Alcoholism is a devastating disease that affects over 11 million individuals in the USA (Williams et al. 1987). Epidemiological studies have documented an important role of genetics in predisposition to alcoholism as evidenced by the higher concordance for alcoholism in identical twins than in fraternal twins and by the fourfold increased risk for alcoholism in children of alcoholics than in the general population (Cotton 1979; Goodwin 1979; Cloninger 1987; Schuckit and Gold 1988). The biological mechanisms underlying the predisposition to alcoholism are poorly understood. A target neurotransmitter for alcoholism is dopamine (DA) since it is believed to underlie the reinforcing effects of drugs of abuse including those of alcohol (Koob et al. 1987; Wise and Bozarth 1987; Di Chiara et al. 1992; Weiss 2000). It has been proposed that DA is one of the neurotransmitters that modulate the predisposition to alcohol abuse (Blum et al. 1996; George et al. 1995; Di Chiara et al. 1996; Repo et al. 1999; Li 2000). It is the projections of the DA cells to the nucleus accumbens (NAc) that have been implicated in the reinforcing effects of alcohol (Koob et al. 1987); where alcohol dose-dependently increases dopamine concentration (Le and Kiianmaa 1988; Weiss et al. 1993).
Chronic alcoholism has been shown to produce significant changes in dopamine D2 receptors (DRD2) concentrations (Tajuddin and Druse 1996). More importantly, of the dopamine receptor subtypes, the (DRD2) appear to be involved in transmitting the dopamine mediated reinforcing effects of alcohol (Stefanini et al. 1992; McBride et al. 1993b; Nowak et al. 2000). This was evidenced, by the reduced reinforcing effects of alcohol in DRD2 knockout mice (Phillips et al. 1998). Studies in human subjects also implicate DRD2 in alcoholism (Volkow et al. 1996a; Guardia et al. 2000). Alcoholics have reduced levels of DRD2 in brain (Volkow et al. 1996b) and epidemiological studies, though not always consistent (Cook et al. 1996), show a higher frequency of the DRD2 A1 Taq allele (Blum et al. 1990; Noble et al. 1991; Parsian et al. 1991; Persico et al. 1996; Eriksson et al. 2000), which is an allele associated with low DRD2 density (Noble et al. 1991). Because the higher frequency of the A1 Taq allele as well as the reduction in brain DRD2 has also been documented with other drugs of abuse, it has been hypothesized that low levels of DRD2 predispose subjects to use drugs or alcohol as a means to compensate for the decrease in the activation of the associated reward circuits (Phillips et al. 1998). Though this hypothesis could be perceived as being in apparent conflict with the results from animal studies showing that removal of DRD2 results in a decrease in alcohol consumption (Phillips et al. 1998; Myers and Robinson 1999), one can not assume that the behavioral effects of absence of DRD2 receptors can be extrapolated to the behavioral consequences of variability in DRD2 receptor levels. Nor is it possible to predict on the basis of the data from the DRD2 knockout mice, the dose effect relationship between the levels of DRD2 and the effects on the behavior.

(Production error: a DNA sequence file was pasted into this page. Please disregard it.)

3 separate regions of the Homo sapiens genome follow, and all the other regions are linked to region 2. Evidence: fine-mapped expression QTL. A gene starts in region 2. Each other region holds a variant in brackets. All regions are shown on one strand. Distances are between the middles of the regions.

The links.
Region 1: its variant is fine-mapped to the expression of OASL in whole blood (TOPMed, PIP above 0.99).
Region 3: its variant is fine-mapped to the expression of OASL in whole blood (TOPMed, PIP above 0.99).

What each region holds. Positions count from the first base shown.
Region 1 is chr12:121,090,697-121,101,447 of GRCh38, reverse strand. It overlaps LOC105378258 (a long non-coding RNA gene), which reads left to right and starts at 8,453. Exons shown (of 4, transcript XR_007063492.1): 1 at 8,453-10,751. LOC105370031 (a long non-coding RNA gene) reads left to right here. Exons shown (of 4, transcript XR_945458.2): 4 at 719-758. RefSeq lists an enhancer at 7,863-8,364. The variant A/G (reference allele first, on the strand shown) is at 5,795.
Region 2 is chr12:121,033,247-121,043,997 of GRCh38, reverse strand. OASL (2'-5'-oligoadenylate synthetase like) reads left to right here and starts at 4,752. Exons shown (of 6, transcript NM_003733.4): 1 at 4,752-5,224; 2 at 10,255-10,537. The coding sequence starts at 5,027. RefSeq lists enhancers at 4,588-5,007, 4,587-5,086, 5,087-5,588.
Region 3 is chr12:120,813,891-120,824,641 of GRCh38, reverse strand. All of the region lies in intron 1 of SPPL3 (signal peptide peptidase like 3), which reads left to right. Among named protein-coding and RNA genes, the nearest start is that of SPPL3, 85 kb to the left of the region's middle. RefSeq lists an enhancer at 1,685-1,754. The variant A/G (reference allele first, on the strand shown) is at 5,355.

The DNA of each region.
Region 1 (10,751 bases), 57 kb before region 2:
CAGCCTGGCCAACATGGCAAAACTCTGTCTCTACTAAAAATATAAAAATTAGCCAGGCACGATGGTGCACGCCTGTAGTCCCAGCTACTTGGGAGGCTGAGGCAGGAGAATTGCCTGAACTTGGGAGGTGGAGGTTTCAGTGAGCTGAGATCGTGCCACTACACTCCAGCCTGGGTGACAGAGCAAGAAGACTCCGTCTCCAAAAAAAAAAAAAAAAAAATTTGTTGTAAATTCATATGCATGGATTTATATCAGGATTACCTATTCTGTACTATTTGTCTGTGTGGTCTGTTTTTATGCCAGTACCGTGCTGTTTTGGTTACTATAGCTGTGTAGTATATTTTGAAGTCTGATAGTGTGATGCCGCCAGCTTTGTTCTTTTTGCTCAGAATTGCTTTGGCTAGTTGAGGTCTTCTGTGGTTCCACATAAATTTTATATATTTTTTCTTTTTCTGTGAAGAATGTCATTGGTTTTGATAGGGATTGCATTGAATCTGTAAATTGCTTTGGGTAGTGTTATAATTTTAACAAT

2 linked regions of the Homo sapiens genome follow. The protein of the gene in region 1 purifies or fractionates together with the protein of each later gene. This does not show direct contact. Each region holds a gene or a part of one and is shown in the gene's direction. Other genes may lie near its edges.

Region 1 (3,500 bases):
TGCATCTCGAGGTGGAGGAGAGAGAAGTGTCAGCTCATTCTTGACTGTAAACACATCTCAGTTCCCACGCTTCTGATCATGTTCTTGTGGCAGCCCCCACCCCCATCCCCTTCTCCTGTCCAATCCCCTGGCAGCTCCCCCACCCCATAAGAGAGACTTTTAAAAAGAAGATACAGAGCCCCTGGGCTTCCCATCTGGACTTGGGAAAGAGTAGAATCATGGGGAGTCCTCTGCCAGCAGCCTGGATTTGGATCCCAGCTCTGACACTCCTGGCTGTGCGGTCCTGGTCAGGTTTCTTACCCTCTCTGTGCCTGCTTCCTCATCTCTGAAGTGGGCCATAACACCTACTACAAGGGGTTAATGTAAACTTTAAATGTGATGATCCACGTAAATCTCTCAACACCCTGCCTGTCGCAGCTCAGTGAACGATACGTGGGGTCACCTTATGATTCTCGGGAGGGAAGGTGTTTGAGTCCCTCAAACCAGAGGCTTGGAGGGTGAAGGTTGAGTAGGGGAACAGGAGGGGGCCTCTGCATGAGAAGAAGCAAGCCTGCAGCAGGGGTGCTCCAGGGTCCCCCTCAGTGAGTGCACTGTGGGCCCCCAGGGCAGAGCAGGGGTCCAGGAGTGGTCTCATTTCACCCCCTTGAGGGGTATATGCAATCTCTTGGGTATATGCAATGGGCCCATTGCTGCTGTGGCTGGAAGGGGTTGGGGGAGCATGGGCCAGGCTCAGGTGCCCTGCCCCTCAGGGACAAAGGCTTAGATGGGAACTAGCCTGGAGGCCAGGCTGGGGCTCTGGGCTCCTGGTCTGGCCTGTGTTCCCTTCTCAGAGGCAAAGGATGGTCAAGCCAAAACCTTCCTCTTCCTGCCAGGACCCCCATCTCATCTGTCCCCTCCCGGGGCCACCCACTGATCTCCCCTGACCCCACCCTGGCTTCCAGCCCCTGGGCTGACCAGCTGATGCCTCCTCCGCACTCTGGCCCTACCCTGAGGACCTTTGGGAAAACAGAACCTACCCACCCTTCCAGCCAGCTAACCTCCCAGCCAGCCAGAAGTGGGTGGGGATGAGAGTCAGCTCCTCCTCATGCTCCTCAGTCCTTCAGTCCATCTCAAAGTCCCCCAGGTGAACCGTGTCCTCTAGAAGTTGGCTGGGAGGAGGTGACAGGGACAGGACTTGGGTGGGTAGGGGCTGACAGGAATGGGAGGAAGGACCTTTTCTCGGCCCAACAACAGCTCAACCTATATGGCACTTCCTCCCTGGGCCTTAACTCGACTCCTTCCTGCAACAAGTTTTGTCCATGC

The purpose of this study was to investigate if we could modulate alcohol intake by varying the levels of DRD2 in the NAc, which is the brain region associated with the reinforcing effects of drugs of abuse (Pontieri et al. 1996). Brain levels of DRD2 in rats were modified using a replication-deficient adenoviral vector containing the rat cDNA insert for DRD2 (AdCMV.DRD2), which was injected into the NAc. Gene transfer via adenoviral vector is an effective strategy that can be utilized to introduce particular genes into tissue and provides a high specificity targeting and delivery (Crystal 1992; Suhr and Gage 1993). The effectiveness of the present vector for intracerebral transfer of DRD2 as well as the expression of functional DRD2 effects has been previously well established (Ikari et al. 1995, 1999; Umegaki et al. 1997; Ingram et al. 1998; Ogawa et al. 2000). Specifically, injection of the DRD2 adenoviral vector in the rat brain has been shown to increase the expression of functional DRD2 and that in vitro autoradiography visualizes this overexpression. More recently, we demonstrated that positron emission tomography (PET) was able to image the overexpression of DRD2 induced by adenoviral-mediated gene transfer into the rat brain (Ogawa et al. 2000). In addition, this overexpression of DRD2 by adenoviral vector was not strain or species specific and could be visualized by both PET and autoradiography (Ogawa et al. 2000)., Ethanol intake was assessed using the popular sucrose-fading procedure (Samson 1986; Tolliver et al. 1988; Samson et al. 1989) and analyzed in terms of overall ethanol preference in a two-bottle choice paradigm. This technique has been widely used to train animals to drink ethanol and preference ratio is reflective of the CNS pharmacological effects of ethanol rather than attributed to taste as a factor (Samson et al. 1996).
Our working hypothesis was that DRD2 overexpression induced by vector administration would alter the reinforcing effects of alcohol and change ethanol intake.